Shut Up and Listen
by Jim Corbran
2015 VW GTI
This is one of those reviews which I wish, for your sakes, came with sound.
Thank the car review gods that I was alone last Saturday afternoon for my test drive of the 2015 Volkswagen GTI—a.k.a. the original Hot Hatch. It was a conversation-free zone. For not only is the GTI one of the best looking cars you can buy, and not only is the new GTI one of the most comfortable cars you can drive, but the new GTI has one of the sweetest sounds of any (affordable) car on the road today. And I say that with no scientific research, no marketing surveys (“Choose “Five” for “Completely Satisfied!” Feh!)…in other words, no real numbers to back me up, just over 44 years of enthusiastic driving experience under my belt.
The difficult part of this week’s drive was trying to latch on to a car which wasn’t already sold. People are scooping ‘em up pretty quick, and somehow the bonus of knowing their car was the official You Auto Know test vehicle isn’t high on a lot of folk’s bucket lists. But find one I did at Northtown VW, where Scott Jurewicz had a silver SE squirreled away in the back row. After a quick primer from sales guy and GTI enthusiast Greg Achramovitch I was on my way.
Oh sure, I gave the incredible Fender Premium Audio System a shot, and with nine speakers (including a subwoofer) it sounded great. But I eventually shut it down to listen to the powertrain: a 2.0L 16-valve DOHC in-line turbocharged four with intercooler and direct injection. The test car was equipped with the six-speed DSG automatic transmission (a six-speed manual is also available). A button on the console controls the three different driving modes: normal (really?!), sport (yes!), and individual—a setting which allows you to choose some from column A and some from column B. Personally? The Sport mode is all I needed—and thank heavens VW decided to forego an eco mode. Not that I’m against saving a little gas here and there, but driving most cars in the eco mode is a drag.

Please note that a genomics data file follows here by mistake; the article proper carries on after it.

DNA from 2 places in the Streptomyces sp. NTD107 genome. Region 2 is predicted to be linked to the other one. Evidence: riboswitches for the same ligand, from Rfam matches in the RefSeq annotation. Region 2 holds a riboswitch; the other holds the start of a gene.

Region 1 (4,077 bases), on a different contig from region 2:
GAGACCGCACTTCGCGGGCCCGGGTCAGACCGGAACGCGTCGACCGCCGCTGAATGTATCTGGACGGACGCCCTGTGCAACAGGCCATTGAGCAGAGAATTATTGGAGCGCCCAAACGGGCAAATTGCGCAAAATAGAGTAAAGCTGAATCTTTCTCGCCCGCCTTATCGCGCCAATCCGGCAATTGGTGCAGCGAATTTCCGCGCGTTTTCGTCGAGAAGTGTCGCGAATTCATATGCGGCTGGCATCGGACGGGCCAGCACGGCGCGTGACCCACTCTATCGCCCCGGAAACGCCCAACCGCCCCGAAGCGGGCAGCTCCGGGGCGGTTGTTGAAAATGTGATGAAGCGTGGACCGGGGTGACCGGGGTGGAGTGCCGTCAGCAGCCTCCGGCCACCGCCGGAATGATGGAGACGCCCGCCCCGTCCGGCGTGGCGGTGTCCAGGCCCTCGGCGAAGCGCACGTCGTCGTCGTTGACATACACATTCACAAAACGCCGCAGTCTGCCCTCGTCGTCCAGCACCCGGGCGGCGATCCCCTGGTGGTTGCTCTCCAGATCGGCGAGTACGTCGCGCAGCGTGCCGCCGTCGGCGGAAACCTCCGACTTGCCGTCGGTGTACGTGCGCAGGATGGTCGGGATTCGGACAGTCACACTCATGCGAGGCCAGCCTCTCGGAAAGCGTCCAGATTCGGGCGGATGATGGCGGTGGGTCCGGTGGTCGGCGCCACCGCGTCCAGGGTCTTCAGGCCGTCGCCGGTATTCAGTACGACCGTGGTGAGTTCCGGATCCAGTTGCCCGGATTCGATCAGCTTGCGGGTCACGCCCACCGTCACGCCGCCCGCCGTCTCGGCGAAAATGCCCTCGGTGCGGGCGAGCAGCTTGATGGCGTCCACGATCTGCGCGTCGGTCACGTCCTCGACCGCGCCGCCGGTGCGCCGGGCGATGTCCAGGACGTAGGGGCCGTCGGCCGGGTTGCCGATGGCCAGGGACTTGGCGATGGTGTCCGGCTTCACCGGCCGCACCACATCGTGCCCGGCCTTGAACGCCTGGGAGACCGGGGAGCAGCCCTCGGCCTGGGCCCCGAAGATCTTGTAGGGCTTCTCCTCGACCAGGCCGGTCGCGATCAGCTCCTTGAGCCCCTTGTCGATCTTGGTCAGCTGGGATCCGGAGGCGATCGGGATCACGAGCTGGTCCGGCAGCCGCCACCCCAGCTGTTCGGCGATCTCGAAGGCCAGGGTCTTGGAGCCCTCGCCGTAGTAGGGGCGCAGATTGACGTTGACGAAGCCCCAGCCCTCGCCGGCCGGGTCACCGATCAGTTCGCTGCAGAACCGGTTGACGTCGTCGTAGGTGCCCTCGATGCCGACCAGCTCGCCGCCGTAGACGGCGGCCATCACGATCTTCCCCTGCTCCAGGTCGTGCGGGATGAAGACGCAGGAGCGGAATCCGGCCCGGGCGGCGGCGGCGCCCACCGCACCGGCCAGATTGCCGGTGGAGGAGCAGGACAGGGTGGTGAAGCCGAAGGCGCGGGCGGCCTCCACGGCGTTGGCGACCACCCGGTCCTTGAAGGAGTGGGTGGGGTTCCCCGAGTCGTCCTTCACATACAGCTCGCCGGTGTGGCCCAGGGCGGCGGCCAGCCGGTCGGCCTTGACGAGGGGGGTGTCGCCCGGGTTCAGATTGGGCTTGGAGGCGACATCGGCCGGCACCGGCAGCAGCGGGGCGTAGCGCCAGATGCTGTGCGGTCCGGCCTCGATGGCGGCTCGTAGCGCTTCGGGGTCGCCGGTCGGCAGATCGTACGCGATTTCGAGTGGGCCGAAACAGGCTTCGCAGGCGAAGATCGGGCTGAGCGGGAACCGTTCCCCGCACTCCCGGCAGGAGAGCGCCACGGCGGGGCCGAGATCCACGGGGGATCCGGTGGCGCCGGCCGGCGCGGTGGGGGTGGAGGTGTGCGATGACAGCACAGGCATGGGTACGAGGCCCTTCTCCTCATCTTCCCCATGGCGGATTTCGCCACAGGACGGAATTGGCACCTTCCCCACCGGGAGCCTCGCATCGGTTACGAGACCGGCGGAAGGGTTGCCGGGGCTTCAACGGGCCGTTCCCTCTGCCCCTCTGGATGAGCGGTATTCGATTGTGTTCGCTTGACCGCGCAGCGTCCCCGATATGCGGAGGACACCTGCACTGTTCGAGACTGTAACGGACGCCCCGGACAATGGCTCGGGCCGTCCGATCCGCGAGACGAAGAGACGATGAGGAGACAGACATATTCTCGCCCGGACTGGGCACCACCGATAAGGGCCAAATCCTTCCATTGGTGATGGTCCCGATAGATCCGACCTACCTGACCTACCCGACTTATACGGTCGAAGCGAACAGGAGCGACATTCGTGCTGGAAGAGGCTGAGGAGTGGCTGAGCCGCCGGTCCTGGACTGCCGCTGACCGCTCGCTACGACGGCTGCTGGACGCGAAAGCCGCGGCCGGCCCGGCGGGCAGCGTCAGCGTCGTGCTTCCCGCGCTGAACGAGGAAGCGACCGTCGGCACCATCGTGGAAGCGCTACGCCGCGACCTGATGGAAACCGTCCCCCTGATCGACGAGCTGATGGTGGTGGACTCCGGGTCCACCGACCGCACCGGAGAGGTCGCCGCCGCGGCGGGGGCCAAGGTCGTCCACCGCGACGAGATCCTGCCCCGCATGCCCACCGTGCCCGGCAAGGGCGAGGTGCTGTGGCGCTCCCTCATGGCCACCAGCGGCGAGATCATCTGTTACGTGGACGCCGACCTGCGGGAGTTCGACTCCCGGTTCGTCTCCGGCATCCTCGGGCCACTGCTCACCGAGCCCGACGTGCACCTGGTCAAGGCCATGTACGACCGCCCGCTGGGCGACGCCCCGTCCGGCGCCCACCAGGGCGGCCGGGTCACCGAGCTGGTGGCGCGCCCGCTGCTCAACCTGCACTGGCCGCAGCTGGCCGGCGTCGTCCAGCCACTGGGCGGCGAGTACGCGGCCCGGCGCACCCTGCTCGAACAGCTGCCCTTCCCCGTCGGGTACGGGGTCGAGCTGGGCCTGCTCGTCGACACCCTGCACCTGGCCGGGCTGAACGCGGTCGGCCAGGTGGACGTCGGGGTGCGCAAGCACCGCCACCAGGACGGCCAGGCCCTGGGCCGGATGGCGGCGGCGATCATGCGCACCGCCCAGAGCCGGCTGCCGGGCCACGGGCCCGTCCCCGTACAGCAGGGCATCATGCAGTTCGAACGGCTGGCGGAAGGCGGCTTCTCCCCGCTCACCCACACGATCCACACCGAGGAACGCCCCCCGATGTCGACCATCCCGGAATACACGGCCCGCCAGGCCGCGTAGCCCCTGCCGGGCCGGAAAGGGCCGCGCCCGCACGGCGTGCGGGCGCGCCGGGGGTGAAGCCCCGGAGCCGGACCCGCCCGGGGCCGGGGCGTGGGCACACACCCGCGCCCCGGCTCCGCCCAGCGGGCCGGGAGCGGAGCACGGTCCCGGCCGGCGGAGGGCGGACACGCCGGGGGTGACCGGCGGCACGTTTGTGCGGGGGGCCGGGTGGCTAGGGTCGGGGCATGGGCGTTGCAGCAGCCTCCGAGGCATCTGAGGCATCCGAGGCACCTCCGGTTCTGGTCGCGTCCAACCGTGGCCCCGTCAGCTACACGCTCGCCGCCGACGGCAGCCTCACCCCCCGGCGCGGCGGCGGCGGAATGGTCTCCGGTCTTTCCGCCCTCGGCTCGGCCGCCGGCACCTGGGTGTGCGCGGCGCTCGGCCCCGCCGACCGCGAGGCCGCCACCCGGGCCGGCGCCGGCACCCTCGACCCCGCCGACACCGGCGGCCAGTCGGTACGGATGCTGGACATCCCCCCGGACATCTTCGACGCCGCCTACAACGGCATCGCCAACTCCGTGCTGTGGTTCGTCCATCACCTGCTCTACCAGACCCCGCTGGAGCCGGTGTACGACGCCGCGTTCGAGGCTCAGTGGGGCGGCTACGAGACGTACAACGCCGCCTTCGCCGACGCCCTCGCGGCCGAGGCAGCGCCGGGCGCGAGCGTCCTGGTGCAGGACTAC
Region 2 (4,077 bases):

The response when you press the gas pedal is…a gas! In the sport mode the shift points are, well, sportier, as is the steering. Take the GTI down your favorite curvy back road, yes, even with the automatic (there are paddle shifters and a manual mode, but why bother?), and those legendary GTI seats will keep you firmly planted, while the suspension will keep the car nearly flat as a pancake. I missed seeing the Clark Plaid cloth seating in the test car which, being an SE model was equipped with black leather. On the other hand, being an SE model also meant I was able to enjoy a pushbutton start system and a rear camera.
The room inside the new GTI should be more than enough for a family of four. Easy to get in and out of both the front and the back, plenty of legroom all around, and even the headroom is more than adequate—sunroof and all. The controls couldn’t be simpler, the driving position is close to perfect…and on and on and on, he said. Funny, the guys writing the Highs and Lows list for the GTI review in Car and Driver magazine listed this as one of two lows: (the GTI) isn’t issued at birth. Hah! Their only other complaint was that the pedals were too close together. Maybe they have bigger feet than I do.
Pricing? It starts at $24,995 for the GTI S, while the GTI SE has a starting price of $29,095. The one option on the SE test car was the $995 lighting package, which includes adaptive Bi-Xenon headlights that steer with the car, and LED daytime running lights. The 2015 GTI is available in the U.S. only as a five-door for now, but a three-door is coming.
Find a GTI today. And buy it.
more info at: vw.com.
Read more of Jim Corbran's You Auto Know every other week in Artvoice, and more frequently on Artvoice Daily.blog comments powered by Disqus
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